How church leaders can support survivors of sexual abuse

How church leaders can support survivors of sexual abuse

By Rod Campbell, MAMFT, LPC-S
Registered play therapist/supervisor, Pathways Professional Counseling

Having a good plan to know how you and your church leadership would respond should an allegation of sexual abuse occur will help everyone. Waiting until the devastation has occurred to start asking questions of responsibility, legal issues, who to call, how to provide support and where to find support services will ultimately leave everyone feeling overwhelmed.

When churches are not prepared, everyone loses, especially the survivor of the abuse who may not feel heard, seen, safe or that the abuse is addressed appropriately. Outlined below are suggestions to consider as you prepare a proper response, seek appropriate counsel and provide training that shows care for the one who has been abused  and all who are affected by the events as they unfold.

First, create a comprehensive plan.

It’s important to review policies and procedures to make sure your church is safe for children and adults. Reach out to experts to ensure appropriate safeguards are in place to prevent anyone from being harmed. Years of growth can cause church policies and procedures to become outdated. Without regular assessment and training, anyone can become less vigilant than is required.

If someone comes forward with allegations, take them seriously. All allegations should be handled with care and concern — every time. The initial goal is not to prove or disprove the allegations, but rather to hear what is being shared and make sure the survivor feels safe telling his or her story. It is difficult to understand how emotionally taxing it can be for a survivor of abuse to come forward. Many are not believed or are made to feel they must prove allegations beyond any doubt before being taken seriously.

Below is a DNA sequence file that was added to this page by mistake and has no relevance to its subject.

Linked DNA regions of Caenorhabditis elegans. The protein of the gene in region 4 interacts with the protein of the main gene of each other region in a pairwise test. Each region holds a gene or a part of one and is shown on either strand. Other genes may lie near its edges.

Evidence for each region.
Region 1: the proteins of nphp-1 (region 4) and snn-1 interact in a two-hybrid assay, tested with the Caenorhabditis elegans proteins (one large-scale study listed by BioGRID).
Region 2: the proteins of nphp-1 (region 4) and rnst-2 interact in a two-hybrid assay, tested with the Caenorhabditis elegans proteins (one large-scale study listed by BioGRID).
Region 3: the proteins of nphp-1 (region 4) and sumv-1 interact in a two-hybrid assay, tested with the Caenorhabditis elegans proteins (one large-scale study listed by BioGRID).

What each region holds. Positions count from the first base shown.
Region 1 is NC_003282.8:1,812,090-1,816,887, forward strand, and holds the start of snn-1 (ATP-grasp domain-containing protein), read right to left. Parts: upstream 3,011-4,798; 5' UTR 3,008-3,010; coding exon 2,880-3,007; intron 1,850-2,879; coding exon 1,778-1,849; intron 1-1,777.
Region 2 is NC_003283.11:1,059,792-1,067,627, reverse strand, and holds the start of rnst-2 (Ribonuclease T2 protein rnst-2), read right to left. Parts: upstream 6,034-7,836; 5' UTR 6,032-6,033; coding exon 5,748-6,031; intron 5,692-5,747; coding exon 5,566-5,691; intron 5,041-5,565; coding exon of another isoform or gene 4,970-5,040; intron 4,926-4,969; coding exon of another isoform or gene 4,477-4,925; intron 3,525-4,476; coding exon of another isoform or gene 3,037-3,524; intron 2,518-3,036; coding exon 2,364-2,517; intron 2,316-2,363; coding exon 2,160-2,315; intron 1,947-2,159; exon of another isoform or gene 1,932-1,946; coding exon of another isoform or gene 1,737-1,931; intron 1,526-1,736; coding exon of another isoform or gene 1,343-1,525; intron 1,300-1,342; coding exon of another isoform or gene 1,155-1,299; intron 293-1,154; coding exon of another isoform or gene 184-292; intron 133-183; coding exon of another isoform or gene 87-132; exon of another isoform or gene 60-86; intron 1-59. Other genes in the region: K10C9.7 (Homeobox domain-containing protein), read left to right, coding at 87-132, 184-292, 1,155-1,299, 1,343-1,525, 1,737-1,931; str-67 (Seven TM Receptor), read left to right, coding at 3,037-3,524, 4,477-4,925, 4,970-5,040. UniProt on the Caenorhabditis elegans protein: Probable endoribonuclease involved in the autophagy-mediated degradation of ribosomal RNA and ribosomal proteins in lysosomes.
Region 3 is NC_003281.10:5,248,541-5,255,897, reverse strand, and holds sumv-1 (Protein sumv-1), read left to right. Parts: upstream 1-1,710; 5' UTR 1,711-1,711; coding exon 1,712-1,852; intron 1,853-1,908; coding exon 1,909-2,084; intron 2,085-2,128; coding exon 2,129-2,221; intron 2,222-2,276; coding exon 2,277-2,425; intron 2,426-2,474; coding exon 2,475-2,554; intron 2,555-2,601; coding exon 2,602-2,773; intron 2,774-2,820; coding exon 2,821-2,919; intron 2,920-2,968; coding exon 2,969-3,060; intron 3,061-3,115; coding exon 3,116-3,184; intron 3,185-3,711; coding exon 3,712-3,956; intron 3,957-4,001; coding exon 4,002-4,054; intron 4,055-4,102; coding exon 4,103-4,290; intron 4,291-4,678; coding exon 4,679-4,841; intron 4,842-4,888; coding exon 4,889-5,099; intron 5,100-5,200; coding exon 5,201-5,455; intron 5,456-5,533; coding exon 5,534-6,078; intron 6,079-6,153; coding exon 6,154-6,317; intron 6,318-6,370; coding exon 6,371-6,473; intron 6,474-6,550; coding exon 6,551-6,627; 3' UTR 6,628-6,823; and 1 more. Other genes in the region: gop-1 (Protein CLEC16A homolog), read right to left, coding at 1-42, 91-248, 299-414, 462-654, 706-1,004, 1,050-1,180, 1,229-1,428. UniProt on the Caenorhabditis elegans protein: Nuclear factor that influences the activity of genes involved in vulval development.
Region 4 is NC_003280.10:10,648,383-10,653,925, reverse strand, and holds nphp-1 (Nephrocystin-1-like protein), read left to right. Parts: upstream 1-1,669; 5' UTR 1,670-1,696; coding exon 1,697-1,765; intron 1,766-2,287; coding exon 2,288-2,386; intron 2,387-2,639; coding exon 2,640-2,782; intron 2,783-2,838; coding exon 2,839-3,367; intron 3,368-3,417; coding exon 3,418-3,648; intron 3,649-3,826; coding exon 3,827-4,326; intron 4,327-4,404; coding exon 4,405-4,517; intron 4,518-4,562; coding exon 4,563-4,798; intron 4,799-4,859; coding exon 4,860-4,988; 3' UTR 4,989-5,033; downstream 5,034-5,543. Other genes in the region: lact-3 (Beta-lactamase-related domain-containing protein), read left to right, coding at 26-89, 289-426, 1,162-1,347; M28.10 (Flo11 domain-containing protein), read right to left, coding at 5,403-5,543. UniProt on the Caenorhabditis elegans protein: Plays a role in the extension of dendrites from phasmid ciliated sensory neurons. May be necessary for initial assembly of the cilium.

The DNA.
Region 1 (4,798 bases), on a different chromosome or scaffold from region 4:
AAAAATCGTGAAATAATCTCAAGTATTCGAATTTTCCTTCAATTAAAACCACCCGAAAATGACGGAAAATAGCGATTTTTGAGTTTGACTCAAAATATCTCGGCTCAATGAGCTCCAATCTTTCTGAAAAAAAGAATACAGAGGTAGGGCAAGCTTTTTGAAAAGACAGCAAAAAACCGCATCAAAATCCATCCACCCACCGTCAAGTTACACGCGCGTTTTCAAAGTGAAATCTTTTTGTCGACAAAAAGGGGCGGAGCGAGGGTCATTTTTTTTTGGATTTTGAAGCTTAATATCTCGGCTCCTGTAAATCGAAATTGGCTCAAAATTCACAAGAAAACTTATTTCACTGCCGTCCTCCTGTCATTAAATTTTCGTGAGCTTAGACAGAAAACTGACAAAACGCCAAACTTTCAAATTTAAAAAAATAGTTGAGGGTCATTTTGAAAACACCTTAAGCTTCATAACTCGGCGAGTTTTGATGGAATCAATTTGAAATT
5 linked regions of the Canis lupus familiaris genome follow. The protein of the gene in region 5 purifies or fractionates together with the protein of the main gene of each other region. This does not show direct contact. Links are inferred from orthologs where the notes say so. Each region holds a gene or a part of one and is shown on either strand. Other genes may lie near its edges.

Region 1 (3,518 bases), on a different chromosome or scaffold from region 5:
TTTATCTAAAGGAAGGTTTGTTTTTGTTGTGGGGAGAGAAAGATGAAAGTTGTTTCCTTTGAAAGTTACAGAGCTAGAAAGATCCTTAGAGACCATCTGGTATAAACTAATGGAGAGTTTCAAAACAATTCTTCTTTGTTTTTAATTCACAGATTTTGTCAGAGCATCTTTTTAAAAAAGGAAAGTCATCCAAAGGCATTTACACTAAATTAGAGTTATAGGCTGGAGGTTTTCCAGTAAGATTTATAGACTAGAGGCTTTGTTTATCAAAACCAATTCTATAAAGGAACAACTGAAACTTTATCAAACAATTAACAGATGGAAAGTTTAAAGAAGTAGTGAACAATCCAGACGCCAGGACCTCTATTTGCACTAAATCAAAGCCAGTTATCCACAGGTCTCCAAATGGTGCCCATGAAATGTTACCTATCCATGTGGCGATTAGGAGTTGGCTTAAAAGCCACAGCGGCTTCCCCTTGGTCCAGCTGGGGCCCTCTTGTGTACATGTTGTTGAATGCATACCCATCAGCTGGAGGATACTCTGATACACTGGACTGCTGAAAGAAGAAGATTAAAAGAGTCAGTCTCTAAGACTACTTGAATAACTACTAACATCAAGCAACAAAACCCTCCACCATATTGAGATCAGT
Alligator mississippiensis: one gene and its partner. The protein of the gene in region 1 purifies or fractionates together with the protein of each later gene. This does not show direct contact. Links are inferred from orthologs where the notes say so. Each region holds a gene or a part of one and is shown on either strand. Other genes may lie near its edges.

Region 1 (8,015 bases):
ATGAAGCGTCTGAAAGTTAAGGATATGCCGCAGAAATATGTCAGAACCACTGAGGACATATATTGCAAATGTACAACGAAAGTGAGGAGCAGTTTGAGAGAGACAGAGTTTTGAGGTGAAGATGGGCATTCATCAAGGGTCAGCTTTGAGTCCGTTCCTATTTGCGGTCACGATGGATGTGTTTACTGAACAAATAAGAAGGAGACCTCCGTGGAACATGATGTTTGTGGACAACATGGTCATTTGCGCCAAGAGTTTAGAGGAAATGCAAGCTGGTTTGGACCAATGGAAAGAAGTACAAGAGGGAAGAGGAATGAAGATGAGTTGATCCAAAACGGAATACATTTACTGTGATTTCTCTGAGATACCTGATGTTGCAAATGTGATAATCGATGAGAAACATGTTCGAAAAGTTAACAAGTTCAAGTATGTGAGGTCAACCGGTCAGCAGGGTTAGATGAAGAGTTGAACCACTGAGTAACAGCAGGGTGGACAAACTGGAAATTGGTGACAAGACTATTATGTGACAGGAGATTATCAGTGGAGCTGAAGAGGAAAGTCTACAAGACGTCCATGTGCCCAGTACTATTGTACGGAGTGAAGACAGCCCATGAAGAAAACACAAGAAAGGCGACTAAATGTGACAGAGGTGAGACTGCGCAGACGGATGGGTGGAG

Listen well, empathize with them and offer support. Then follow the plan your church leadership has in place in the event allegations of abuse are revealed. If allegations should be proven false later, the situation can be handled as needed at that time. Take the initial reports seriously and respond appropriately.

Second, understand the legal steps.

Once an allegation is made, it is important church members and leadership understand Alabama Mandatory Reporting Law for minors.

It reads in part: “… members of the clergy as defined in Rule 505 of the Alabama Rules of Evidence, or any other person called upon to render aid or medical assistance to any child, when the child is known or suspected to be a victim of child abuse or neglect, shall be required to report, or cause a report to be made of the same, orally, either by telephone or direct communication immediately, followed by a written report, to a duly constituted authority.”

When preparing your response plan, be certain you have sought out good legal advice follow all applicable laws in a situation involving minors and abuse. Making a report to the Alabama Department of Human Resources may seem like a difficult decision, but churches must lead out in taking this step toward justice and away from any form of secrecy. Taking the proper steps to protect anyone who has been harmed must be the top priority.

Third, provide training and response expectations.

Training of ministers, staff and volunteers is vital so everyone understands their responsibilities if they receive a report of abuse or neglect. Each person should know the role they need to fulfill when allegations of abuse are made.